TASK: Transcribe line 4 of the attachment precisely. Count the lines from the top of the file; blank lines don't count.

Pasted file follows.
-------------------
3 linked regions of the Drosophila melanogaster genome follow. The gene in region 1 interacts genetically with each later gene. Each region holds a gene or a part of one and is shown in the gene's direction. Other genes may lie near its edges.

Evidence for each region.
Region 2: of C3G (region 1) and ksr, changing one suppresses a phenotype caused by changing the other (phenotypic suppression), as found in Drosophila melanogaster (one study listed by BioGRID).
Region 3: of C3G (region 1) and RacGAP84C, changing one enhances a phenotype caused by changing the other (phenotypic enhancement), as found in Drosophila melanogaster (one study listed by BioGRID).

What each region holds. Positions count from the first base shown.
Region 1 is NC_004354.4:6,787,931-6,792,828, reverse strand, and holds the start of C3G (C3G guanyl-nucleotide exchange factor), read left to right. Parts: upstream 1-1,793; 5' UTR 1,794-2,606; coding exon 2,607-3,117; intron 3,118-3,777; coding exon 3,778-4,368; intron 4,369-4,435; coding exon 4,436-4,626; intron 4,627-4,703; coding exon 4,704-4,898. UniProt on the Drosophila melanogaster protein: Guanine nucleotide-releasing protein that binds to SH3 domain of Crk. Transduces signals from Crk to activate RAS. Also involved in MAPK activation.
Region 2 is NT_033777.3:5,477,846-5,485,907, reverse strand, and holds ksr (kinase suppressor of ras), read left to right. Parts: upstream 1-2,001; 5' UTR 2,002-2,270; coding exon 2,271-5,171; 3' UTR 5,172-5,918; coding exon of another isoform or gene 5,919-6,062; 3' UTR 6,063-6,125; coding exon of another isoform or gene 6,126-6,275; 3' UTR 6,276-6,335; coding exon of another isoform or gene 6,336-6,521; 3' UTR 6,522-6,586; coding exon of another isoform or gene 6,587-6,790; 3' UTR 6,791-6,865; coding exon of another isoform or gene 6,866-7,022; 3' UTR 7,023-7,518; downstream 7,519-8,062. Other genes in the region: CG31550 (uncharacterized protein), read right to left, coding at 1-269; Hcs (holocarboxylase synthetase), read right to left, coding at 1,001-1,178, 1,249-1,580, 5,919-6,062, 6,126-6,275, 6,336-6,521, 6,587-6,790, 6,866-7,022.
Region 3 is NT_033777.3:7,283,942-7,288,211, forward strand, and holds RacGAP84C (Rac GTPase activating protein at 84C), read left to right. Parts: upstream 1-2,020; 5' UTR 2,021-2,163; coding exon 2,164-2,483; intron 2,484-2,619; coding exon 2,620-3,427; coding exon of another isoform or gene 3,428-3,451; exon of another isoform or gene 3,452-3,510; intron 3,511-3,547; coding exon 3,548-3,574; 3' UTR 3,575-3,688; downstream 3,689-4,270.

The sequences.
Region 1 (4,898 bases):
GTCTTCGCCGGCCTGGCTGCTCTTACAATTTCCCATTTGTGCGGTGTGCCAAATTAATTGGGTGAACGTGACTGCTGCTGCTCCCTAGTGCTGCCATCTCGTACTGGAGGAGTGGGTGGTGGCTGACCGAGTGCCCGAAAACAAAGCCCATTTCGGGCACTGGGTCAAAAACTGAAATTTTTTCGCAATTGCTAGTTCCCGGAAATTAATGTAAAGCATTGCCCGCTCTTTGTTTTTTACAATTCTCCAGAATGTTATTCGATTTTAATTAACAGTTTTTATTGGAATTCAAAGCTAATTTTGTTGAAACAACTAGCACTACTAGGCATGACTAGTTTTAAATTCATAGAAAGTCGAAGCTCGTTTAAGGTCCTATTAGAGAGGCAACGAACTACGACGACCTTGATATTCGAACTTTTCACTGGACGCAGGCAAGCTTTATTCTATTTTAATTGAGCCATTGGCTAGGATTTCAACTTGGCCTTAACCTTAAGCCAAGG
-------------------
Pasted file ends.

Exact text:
Region 3: of C3G (region 1) and RacGAP84C, changing one enhances a phenotype caused by changing the other (phenotypic enhancement), as found in Drosophila melanogaster (one study listed by BioGRID).